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Take that Vladimir

MOSCOW (AP) - Russia says its response to the further development of a U.S. missile shield in Poland will go beyond diplomacy.

Russia's Foreign Ministry issued a statement saying the U.S. missile shield plans are clearly aimed at weakening Russia.

The U.S. says the missile defense system is aimed at protecting the U.S. and Europe from future attacks from states like Iran.

The United States and Poland signed a deal Wednesday to place a U.S. missile defense base just 115 miles from Russia's westernmost fringe.

THIS IS A BREAKING NEWS UPDATE. Check back soon for further information. AP's earlier story is below.

WARSAW, Poland (AP)—Secretary of State Condoleezza Rice and her Polish counterpart signed a deal Wednesday to build a U.S. missile defense base in Poland, an agreement that prompted an infuriated Russia to warn of a possible attack against the former Soviet satellite.

Rice dismissed blustery comments from Russian leaders who say Warsaw's hosting of 10 U.S. interceptor missiles just 115 miles from Russia's westernmost frontier opens the country up to attack.

Such comments "border on the bizarre frankly," Rice said, speaking to reporters traveling with her in Warsaw.

"When you threaten Poland, you perhaps forget that it is not 1988," Rice said. "It's 2008 and the United States has a ... firm treaty guarantee to defend Poland's territory as if it was the territory of the United States. So it's probably not wise to throw these threats around."

The deal, which Washington sought as a way of defending the U.S. and Europe from a hypothetical threat of long-distance missiles from Iran, has strained relations between Moscow and the West. Those ties were already troubled by Russia's invasion of its former Soviet neighbor, U.S. ally Georgia, earlier this month.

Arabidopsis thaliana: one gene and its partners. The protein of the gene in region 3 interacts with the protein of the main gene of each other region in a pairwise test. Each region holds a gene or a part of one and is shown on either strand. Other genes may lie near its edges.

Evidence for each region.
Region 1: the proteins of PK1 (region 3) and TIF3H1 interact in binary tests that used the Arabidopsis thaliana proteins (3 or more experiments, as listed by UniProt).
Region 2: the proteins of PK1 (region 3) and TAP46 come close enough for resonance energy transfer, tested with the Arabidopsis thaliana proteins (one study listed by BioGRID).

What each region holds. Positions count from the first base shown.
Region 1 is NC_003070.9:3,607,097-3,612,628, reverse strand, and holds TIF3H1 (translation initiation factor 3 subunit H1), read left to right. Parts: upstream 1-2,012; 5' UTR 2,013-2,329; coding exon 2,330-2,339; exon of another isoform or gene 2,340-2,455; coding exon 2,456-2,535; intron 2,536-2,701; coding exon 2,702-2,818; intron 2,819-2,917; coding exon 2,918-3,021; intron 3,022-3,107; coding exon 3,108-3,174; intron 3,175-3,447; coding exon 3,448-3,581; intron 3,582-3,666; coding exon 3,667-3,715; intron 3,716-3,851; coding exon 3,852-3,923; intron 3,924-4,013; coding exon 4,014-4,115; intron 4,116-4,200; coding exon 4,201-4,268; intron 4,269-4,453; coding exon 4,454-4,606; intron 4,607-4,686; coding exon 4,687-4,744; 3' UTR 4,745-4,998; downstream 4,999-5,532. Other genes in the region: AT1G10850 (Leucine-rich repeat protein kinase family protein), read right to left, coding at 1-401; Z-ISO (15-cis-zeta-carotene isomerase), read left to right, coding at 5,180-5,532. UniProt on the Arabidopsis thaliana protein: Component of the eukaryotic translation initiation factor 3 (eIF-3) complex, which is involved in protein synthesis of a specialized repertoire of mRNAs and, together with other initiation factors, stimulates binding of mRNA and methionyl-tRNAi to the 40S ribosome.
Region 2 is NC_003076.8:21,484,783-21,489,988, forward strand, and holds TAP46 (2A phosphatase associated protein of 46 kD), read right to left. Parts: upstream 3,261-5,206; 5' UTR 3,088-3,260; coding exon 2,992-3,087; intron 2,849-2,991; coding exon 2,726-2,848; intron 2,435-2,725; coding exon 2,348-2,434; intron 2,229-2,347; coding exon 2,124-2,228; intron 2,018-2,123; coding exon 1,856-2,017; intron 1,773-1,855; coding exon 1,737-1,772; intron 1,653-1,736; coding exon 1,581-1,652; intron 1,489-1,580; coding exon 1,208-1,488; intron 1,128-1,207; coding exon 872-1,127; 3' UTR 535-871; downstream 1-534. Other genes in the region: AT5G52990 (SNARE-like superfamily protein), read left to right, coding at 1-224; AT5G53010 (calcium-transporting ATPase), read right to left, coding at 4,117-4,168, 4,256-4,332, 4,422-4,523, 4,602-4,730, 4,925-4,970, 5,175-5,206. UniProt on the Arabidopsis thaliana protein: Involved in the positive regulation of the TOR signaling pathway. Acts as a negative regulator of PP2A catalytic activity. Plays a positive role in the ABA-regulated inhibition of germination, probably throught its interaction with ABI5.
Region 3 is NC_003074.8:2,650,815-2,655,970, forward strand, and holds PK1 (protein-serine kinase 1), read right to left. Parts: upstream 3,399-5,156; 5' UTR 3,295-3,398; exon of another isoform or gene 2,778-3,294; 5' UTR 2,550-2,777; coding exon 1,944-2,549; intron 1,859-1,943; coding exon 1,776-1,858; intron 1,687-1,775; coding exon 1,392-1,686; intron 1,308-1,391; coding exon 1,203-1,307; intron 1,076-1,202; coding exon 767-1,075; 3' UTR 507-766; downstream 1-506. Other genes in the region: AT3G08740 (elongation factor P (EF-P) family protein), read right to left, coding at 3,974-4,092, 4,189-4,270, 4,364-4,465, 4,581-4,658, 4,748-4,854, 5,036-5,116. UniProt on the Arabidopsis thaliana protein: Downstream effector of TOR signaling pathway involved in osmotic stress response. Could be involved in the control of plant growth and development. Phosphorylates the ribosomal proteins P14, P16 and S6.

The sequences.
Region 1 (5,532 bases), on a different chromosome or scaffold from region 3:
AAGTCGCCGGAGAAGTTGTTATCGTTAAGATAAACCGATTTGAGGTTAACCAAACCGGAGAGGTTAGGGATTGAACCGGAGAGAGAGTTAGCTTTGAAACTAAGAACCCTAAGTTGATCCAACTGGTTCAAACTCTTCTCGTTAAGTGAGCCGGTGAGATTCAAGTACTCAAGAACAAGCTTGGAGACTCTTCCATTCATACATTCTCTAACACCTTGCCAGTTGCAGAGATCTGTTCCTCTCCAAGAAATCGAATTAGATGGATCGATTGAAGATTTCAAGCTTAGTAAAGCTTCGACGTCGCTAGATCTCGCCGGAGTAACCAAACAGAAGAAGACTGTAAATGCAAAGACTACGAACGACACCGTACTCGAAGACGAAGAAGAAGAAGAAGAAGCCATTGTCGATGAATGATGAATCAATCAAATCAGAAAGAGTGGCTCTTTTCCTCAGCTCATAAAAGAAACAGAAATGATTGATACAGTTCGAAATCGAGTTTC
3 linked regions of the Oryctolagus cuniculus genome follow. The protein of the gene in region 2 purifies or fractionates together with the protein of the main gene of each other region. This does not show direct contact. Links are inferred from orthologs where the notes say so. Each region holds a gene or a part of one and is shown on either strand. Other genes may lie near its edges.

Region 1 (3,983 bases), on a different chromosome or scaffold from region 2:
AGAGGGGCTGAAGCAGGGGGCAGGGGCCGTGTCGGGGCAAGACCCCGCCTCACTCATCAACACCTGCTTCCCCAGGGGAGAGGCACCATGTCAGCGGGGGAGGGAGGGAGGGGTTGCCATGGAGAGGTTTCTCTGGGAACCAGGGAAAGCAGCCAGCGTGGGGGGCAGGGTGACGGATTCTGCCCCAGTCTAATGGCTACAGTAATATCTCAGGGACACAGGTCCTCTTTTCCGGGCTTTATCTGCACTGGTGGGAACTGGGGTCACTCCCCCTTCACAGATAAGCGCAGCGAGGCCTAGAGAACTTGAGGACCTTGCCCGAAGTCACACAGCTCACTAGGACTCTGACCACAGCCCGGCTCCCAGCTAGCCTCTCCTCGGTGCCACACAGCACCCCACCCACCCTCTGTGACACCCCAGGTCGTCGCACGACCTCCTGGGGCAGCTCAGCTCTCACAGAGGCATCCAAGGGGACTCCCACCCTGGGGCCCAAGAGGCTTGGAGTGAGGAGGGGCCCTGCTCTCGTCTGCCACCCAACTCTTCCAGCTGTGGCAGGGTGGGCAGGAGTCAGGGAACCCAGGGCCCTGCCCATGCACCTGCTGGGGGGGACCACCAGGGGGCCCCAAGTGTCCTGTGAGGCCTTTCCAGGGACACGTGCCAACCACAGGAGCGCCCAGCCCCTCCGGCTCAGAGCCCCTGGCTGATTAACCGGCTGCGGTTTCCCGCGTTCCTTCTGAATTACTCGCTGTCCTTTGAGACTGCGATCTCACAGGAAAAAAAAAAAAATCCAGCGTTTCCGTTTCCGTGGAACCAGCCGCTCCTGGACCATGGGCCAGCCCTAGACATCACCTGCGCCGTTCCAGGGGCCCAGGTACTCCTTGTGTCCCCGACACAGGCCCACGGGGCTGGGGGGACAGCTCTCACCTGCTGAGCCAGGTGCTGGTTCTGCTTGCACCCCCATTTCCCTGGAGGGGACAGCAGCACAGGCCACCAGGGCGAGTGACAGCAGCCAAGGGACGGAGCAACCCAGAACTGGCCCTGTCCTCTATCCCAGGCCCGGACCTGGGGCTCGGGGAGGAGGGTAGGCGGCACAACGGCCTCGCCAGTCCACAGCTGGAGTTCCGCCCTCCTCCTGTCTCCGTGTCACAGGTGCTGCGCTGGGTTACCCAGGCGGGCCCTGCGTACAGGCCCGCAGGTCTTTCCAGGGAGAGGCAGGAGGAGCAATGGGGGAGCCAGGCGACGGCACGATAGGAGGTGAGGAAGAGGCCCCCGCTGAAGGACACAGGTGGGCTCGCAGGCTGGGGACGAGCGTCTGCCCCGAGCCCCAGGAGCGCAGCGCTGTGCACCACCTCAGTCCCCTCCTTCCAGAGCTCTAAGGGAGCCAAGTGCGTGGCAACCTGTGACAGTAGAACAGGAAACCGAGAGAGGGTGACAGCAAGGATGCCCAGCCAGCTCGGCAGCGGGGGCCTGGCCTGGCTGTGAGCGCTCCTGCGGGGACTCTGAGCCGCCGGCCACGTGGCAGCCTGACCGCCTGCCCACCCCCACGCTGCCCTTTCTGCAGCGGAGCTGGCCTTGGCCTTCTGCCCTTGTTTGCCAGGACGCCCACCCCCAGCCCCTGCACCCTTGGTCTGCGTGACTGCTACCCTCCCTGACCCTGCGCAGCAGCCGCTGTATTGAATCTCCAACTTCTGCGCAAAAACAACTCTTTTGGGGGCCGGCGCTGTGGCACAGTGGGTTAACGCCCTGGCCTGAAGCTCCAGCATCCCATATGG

Speaking to reporters traveling with her, Rice said, "the Russians are losing their credibility."

Rice and Polish Foreign Minister Radek Sikorski signed the deal Wednesday morning.

"It is an agreement which will help us to respond to the threats of the 21st century," she said afterward.

Polish Prime Minister Donald Tusk said the agreement came after tough but friendly negotiations.

"We have achieved our main goals, which means that our country and the United States will be more secure," he said.

After Warsaw and Washington announced the agreement on the deal last week, top Russian Gen. Anatoly Nogovitsyn warned that Poland is risking attack, and possibly a nuclear one, by deploying the American missile defense system, Russia's Interfax news agency reported.

Poles have been shaken by the threats, but NATO Secretary General Jaap de Hoop dismissed them Tuesday as "pathetic rhetoric."

"It is unhelpful and it leads nowhere," he told reporters at a NATO meeting in Brussels, Belgium.

Many Poles consider the agreement a form of protection at a time when Russia's invasion of Georgia has generated alarm throughout Eastern Europe. Poland is a member of the European Union and NATO, and the deal is expected to deepen its military partnership with Washington.

Polish President Lech Kaczynski also expressed "great satisfaction" at the outcome of the long months of negotiations.

Poland and the United States spent a year and a half negotiating, and talks recently had snagged on Poland's demands that the U.S. bolster Polish security with Patriot missiles in exchange for hosting the missile defense base.